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Improving Aggregate Recommendation Diversity Using Ranking-Based Techniques

Improving Aggregate Recommendation Diversity Using Ranking-Based Techniques

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Published by JAYAPRAKASH
Improving Aggregate Recommendation Diversity Using Ranking-Based Techniques

2011 IEEE projects, 2011 IEEE java projects, 2011 IEEE Dotnet projects, 2011 IEEE .net projects,IEEE Projects, IEEE Projects 2011,IEEE Academic Projects, IEEE 2011 Projects, IEEE, IEEE Projects Pondicherry,IEEE Software Projects, Latest IEEE Projects,IEEE Student Projects, IEEE Final year Student Projects,Final Year Projects, final year IEEE 2011 projects, final year 2011 projects,ENGINEERING PROJECTS, MCA projects, BE projects, Embedded Projects, JAVA projects, J2EE projects, .NET projects, Students projects,BE projects, B.Tech. projects, ME projects, M.Tech. projects, M.Phil Projects,jp infotech
Improving Aggregate Recommendation Diversity Using Ranking-Based Techniques

2011 IEEE projects, 2011 IEEE java projects, 2011 IEEE Dotnet projects, 2011 IEEE .net projects,IEEE Projects, IEEE Projects 2011,IEEE Academic Projects, IEEE 2011 Projects, IEEE, IEEE Projects Pondicherry,IEEE Software Projects, Latest IEEE Projects,IEEE Student Projects, IEEE Final year Student Projects,Final Year Projects, final year IEEE 2011 projects, final year 2011 projects,ENGINEERING PROJECTS, MCA projects, BE projects, Embedded Projects, JAVA projects, J2EE projects, .NET projects, Students projects,BE projects, B.Tech. projects, ME projects, M.Tech. projects, M.Phil Projects,jp infotech

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Published by: JAYAPRAKASH on Oct 23, 2011
Copyright:Attribution Non-commercial

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06/07/2014

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Improving Aggregate Recommendation Diversity UsingRanking-Based Techniques
Abstract:
Recommender systems are becoming increasingly important to individual users and businessesfor providing personalized recommendations. However, while the majority of algorithms proposed in recommender systems literature have focused on improving recommendationaccuracy, other important aspects of recommendation quality, such as the diversity of recommendations, have often been overlooked. In this paper, we introduce and explore a number of item ranking techniques that can generate recommendations that have substantially higher aggregate diversity across all users while maintaining comparable levels of recommendationaccuracy. Comprehensive empirical evaluation consistently shows the diversity gains of the proposed techniques using several real-world rating datasets and different rating predictionalgorithms.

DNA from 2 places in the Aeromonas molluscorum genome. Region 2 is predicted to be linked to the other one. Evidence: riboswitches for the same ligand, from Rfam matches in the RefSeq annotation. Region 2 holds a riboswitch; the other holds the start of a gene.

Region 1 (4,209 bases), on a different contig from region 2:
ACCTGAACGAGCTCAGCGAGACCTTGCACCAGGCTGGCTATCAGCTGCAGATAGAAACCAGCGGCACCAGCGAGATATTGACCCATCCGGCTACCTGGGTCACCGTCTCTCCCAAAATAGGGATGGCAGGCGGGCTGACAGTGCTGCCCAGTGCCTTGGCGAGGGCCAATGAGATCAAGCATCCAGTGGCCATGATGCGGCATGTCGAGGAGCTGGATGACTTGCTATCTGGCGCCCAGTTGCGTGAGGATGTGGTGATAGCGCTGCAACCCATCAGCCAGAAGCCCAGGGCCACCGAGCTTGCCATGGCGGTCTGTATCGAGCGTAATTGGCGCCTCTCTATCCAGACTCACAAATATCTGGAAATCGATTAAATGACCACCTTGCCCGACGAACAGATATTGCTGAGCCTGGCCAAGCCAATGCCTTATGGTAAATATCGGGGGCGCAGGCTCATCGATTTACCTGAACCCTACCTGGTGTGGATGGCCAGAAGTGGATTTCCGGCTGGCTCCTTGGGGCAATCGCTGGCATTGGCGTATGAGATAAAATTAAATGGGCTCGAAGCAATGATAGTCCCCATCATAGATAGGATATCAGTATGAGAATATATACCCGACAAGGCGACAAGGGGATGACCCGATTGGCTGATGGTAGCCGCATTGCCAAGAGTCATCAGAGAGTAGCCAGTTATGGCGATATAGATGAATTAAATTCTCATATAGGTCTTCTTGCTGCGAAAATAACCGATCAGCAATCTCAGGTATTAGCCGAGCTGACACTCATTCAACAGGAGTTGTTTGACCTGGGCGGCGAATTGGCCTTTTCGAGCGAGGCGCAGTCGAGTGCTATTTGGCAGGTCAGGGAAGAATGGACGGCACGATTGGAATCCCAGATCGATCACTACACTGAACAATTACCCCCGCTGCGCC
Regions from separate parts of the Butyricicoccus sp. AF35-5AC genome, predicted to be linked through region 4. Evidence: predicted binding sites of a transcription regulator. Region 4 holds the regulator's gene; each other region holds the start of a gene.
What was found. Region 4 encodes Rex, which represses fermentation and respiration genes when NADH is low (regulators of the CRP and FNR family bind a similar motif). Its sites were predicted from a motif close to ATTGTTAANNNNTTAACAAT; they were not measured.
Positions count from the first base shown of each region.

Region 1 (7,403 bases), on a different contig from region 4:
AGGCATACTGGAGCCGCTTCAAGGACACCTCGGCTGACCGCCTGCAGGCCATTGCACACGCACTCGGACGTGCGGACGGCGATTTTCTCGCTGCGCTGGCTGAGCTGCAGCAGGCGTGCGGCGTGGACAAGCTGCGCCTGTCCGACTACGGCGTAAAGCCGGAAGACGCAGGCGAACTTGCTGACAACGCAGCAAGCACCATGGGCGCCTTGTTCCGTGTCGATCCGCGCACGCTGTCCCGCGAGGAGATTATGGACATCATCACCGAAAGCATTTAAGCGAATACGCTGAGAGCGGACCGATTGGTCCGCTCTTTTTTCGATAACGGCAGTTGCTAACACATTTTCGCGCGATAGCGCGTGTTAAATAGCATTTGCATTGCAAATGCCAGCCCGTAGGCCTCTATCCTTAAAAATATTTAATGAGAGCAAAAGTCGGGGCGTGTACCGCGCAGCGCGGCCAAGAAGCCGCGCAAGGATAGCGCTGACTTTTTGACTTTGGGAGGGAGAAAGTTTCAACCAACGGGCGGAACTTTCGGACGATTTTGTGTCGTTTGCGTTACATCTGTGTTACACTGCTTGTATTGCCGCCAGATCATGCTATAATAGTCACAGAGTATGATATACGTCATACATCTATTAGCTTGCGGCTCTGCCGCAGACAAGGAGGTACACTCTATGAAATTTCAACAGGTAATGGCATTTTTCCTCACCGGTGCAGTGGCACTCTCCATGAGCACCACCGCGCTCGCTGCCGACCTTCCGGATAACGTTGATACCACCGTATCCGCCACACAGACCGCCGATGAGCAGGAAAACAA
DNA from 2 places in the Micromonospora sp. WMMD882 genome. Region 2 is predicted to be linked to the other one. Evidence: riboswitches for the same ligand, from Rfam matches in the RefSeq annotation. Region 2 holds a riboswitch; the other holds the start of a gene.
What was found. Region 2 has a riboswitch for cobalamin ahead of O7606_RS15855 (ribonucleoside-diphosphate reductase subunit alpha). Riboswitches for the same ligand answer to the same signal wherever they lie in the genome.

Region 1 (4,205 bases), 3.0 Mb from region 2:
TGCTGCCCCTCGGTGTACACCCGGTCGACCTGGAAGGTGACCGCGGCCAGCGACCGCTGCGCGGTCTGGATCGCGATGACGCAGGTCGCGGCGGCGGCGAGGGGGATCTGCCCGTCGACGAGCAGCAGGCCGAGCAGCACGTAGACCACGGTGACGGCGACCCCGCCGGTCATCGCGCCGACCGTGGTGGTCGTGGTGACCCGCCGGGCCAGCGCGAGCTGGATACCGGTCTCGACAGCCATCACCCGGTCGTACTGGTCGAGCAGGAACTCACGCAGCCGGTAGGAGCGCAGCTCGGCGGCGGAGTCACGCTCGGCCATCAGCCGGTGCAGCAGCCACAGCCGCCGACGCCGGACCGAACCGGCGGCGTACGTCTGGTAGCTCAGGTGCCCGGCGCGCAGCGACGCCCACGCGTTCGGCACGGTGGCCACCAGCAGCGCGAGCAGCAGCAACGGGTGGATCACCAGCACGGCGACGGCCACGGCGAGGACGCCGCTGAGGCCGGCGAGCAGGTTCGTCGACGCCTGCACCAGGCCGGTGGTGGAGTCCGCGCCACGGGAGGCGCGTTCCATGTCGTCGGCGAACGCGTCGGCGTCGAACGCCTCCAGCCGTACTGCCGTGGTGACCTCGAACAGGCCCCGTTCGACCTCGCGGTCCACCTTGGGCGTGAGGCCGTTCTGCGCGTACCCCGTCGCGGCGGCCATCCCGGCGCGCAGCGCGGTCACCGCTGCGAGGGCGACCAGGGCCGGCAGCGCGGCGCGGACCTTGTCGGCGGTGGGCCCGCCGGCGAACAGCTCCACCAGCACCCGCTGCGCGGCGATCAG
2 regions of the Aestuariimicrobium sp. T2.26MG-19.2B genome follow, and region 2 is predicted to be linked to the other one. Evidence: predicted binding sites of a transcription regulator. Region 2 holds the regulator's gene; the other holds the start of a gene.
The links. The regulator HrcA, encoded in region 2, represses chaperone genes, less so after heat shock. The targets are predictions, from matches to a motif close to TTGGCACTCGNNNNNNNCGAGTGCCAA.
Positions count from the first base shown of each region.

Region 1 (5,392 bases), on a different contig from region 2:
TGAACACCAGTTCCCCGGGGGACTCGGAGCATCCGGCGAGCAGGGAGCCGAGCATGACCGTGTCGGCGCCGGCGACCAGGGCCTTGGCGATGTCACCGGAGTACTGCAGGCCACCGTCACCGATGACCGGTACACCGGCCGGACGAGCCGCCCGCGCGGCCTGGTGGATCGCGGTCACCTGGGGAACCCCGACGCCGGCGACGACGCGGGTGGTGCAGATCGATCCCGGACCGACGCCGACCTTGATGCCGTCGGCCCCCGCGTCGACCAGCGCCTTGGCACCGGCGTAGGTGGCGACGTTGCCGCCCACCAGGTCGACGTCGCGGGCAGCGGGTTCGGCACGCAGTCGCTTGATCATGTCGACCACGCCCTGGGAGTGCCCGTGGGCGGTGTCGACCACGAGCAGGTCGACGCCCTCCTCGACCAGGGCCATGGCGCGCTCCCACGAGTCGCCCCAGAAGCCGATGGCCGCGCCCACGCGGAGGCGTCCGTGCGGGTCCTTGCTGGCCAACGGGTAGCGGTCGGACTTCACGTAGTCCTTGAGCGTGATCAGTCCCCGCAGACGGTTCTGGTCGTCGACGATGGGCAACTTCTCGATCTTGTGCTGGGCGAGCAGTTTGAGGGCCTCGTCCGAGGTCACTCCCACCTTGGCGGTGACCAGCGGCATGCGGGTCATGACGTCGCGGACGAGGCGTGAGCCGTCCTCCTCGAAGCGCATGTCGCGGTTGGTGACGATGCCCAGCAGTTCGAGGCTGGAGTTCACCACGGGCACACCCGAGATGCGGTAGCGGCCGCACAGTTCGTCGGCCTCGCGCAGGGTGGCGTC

Existing System:
There is a growing awareness of the importance of aggregate diversity in recommender systems.Furthermore, there has been significant amount of work done on improving individual diversity;the issue of aggregate diversity in recommender systems has been largely untouched.
Disadvantages:
It is becoming increasingly harder to find relevant content. This problem is not only widespread but also alarming.
Proposed System:
In real world settings, recommender systems generally perform the following two tasks in order to provide recommendations to each user. First, the ratings of unrated items are estimated basedon the available information (typically using known user ratings and possibly also informationabout item content or user demographics) using some recommendation algorithm. And second,the system finds items that maximize the user’s utility based on the predicted ratings, andrecommends them to the user. Ranking approaches proposed in this paper are designed toimprove the recommendation diversity in the second task of finding the best items for each user.
Advantages:
 
In particular, these techniques are extremely
efficient 
, because they are based on scalable sorting- based heuristics that make decisions based only on the “local” data (i.e., only on the candidateitems of each individual user) without having to keep track of the “global” information, such aswhich items have been recommended across all users and how many times.
Algorithm:
Recommendation Algorithm:
 There exist multiple variations of neighborhood-based CF techniques. In this paper, to estimate
 R*
(
u
,
i
), i.e., the rating that user 
u
would give to item
i
, we first compute the similarity betweenuser 
u
and other users
u' 
using a cosine similarity metric. Where
 I 
(
u
,
u' 
) represents the set of allitems rated by both user 
u
and user 
u' 
. Based on the similarity calculation, set
 N 
(
u
) of nearestneighbors of user 
u
is obtained. The size of set
 N 
(
u
) can range anywhere from 1 to |
|-1, i.e., allother users in the dataset.Then,
 R*
(
u
,
i
) is calculated as the adjusted weighted sum of all known ratings
 R
(
u' 
,
i)
Here
 R
(
u)
represents the average rating of user 
u
. A neighborhood-based CF technique can be user-based or item-based, depending on whether the similarity is calculated between users or items, the user- based approach, but they can be straightforwardly rewritten for the item-based approach becauseof the symmetry between users and items in all neighborhood-based CF calculations. In our experiments we used both user-based and item-based approaches for rating estimation.
Architecture:

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